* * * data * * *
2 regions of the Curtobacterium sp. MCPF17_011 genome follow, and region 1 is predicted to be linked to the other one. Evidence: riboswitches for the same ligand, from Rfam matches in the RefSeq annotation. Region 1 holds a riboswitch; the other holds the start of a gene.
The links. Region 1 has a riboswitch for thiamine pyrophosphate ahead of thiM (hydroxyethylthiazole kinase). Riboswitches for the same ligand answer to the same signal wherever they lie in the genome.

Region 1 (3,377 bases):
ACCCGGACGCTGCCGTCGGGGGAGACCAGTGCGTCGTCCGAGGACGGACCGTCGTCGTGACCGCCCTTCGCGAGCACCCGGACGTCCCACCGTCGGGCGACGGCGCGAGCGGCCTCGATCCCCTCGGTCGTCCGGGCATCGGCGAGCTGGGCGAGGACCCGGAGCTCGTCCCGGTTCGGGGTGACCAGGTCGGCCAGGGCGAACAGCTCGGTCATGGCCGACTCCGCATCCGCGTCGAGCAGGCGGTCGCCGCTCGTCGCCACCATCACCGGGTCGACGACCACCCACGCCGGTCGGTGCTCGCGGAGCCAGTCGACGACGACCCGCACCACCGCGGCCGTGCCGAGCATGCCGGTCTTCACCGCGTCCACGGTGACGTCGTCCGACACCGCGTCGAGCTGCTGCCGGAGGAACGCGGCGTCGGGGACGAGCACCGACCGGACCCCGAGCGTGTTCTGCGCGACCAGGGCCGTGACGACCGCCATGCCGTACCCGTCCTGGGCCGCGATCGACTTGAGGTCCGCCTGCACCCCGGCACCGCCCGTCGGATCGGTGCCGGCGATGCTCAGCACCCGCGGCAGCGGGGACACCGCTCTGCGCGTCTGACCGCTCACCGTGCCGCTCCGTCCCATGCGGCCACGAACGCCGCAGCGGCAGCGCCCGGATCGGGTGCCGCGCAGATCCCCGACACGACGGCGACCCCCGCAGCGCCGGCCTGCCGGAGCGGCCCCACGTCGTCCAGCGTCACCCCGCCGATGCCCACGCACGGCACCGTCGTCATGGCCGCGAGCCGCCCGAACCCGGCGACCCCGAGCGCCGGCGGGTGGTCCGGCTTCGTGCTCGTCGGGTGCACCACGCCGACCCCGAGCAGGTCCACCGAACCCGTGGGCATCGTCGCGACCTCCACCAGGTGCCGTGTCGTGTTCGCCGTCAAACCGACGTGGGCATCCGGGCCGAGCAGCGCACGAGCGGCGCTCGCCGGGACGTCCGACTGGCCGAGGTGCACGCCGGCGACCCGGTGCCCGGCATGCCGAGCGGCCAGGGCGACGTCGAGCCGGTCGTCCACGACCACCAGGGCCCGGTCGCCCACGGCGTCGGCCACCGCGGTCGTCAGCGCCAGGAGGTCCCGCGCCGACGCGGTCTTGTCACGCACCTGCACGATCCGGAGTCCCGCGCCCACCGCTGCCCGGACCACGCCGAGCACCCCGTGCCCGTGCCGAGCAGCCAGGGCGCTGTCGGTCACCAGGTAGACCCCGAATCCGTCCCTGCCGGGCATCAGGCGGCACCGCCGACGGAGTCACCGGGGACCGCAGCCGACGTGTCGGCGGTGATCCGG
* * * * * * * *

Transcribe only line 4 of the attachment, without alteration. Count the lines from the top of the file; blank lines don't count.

ACCCGGACGCTGCCGTCGGGGGAGACCAGTGCGTCGTCCGAGGACGGACCGTCGTCGTGACCGCCCTTCGCGAGCACCCGGACGTCCCACCGTCGGGCGACGGCGCGAGCGGCCTCGATCCCCTCGGTCGTCCGGGCATCGGCGAGCTGGGCGAGGACCCGGAGCTCGTCCCGGTTCGGGGTGACCAGGTCGGCCAGGGCGAACAGCTCGGTCATGGCCGACTCCGCATCCGCGTCGAGCAGGCGGTCGCCGCTCGTCGCCACCATCACCGGGTCGACGACCACCCACGCCGGTCGGTGCTCGCGGAGCCAGTCGACGACGACCCGCACCACCGCGGCCGTGCCGAGCATGCCGGTCTTCACCGCGTCCACGGTGACGTCGTCCGACACCGCGTCGAGCTGCTGCCGGAGGAACGCGGCGTCGGGGACGAGCACCGACCGGACCCCGAGCGTGTTCTGCGCGACCAGGGCCGTGACGACCGCCATGCCGTACCCGTCCTGGGCCGCGATCGACTTGAGGTCCGCCTGCACCCCGGCACCGCCCGTCGGATCGGTGCCGGCGATGCTCAGCACCCGCGGCAGCGGGGACACCGCTCTGCGCGTCTGACCGCTCACCGTGCCGCTCCGTCCCATGCGGCCACGAACGCCGCAGCGGCAGCGCCCGGATCGGGTGCCGCGCAGATCCCCGACACGACGGCGACCCCCGCAGCGCCGGCCTGCCGGAGCGGCCCCACGTCGTCCAGCGTCACCCCGCCGATGCCCACGCACGGCACCGTCGTCATGGCCGCGAGCCGCCCGAACCCGGCGACCCCGAGCGCCGGCGGGTGGTCCGGCTTCGTGCTCGTCGGGTGCACCACGCCGACCCCGAGCAGGTCCACCGAACCCGTGGGCATCGTCGCGACCTCCACCAGGTGCCGTGTCGTGTTCGCCGTCAAACCGACGTGGGCATCCGGGCCGAGCAGCGCACGAGCGGCGCTCGCCGGGACGTCCGACTGGCCGAGGTGCACGCCGGCGACCCGGTGCCCGGCATGCCGAGCGGCCAGGGCGACGTCGAGCCGGTCGTCCACGACCACCAGGGCCCGGTCGCCCACGGCGTCGGCCACCGCGGTCGTCAGCGCCAGGAGGTCCCGCGCCGACGCGGTCTTGTCACGCACCTGCACGATCCGGAGTCCCGCGCCCACCGCTGCCCGGACCACGCCGAGCACCCCGTGCCCGTGCCGAGCAGCCAGGGCGCTGTCGGTCACCAGGTAGACCCCGAATCCGTCCCTGCCGGGCATCAGGCGGCACCGCCGACGGAGTCACCGGGGACCGCAGCCGACGTGTCGGCGGTGATCCGG